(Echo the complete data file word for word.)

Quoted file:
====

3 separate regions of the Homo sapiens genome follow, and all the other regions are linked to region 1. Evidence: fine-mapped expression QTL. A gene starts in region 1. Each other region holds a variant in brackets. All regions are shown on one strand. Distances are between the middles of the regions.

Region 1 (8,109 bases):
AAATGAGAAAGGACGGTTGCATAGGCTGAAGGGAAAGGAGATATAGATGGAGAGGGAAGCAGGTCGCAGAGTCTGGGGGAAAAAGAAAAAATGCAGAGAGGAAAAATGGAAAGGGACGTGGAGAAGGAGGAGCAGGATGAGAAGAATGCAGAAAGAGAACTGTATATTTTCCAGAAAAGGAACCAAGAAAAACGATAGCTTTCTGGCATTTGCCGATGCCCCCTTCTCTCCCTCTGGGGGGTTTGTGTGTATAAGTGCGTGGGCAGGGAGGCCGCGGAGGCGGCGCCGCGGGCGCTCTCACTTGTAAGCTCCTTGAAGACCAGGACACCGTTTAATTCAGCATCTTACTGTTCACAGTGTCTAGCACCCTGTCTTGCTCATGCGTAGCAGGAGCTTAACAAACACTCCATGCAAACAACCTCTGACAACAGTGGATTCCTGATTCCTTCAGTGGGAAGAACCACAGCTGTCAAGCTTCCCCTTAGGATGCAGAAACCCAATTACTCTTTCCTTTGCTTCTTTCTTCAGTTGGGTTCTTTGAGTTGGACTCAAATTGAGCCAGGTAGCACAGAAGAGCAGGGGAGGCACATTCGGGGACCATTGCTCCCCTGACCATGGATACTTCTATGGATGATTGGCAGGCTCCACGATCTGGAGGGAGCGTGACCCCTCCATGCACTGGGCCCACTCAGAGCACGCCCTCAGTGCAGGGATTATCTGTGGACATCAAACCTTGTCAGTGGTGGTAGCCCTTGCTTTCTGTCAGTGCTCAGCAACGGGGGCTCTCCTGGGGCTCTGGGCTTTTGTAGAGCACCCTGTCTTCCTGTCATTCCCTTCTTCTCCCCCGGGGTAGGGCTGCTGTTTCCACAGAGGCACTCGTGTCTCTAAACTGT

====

3 separate regions of the Homo sapiens genome follow, and all the other regions are linked to region 1. Evidence: fine-mapped expression QTL. A gene starts in region 1. Each other region holds a variant in brackets. All regions are shown on one strand. Distances are between the middles of the regions.

Region 1 (8,109 bases):
AAATGAGAAAGGACGGTTGCATAGGCTGAAGGGAAAGGAGATATAGATGGAGAGGGAAGCAGGTCGCAGAGTCTGGGGGAAAAAGAAAAAATGCAGAGAGGAAAAATGGAAAGGGACGTGGAGAAGGAGGAGCAGGATGAGAAGAATGCAGAAAGAGAACTGTATATTTTCCAGAAAAGGAACCAAGAAAAACGATAGCTTTCTGGCATTTGCCGATGCCCCCTTCTCTCCCTCTGGGGGGTTTGTGTGTATAAGTGCGTGGGCAGGGAGGCCGCGGAGGCGGCGCCGCGGGCGCTCTCACTTGTAAGCTCCTTGAAGACCAGGACACCGTTTAATTCAGCATCTTACTGTTCACAGTGTCTAGCACCCTGTCTTGCTCATGCGTAGCAGGAGCTTAACAAACACTCCATGCAAACAACCTCTGACAACAGTGGATTCCTGATTCCTTCAGTGGGAAGAACCACAGCTGTCAAGCTTCCCCTTAGGATGCAGAAACCCAATTACTCTTTCCTTTGCTTCTTTCTTCAGTTGGGTTCTTTGAGTTGGACTCAAATTGAGCCAGGTAGCACAGAAGAGCAGGGGAGGCACATTCGGGGACCATTGCTCCCCTGACCATGGATACTTCTATGGATGATTGGCAGGCTCCACGATCTGGAGGGAGCGTGACCCCTCCATGCACTGGGCCCACTCAGAGCACGCCCTCAGTGCAGGGATTATCTGTGGACATCAAACCTTGTCAGTGGTGGTAGCCCTTGCTTTCTGTCAGTGCTCAGCAACGGGGGCTCTCCTGGGGCTCTGGGCTTTTGTAGAGCACCCTGTCTTCCTGTCATTCCCTTCTTCTCCCCCGGGGTAGGGCTGCTGTTTCCACAGAGGCACTCGTGTCTCTAAACTGT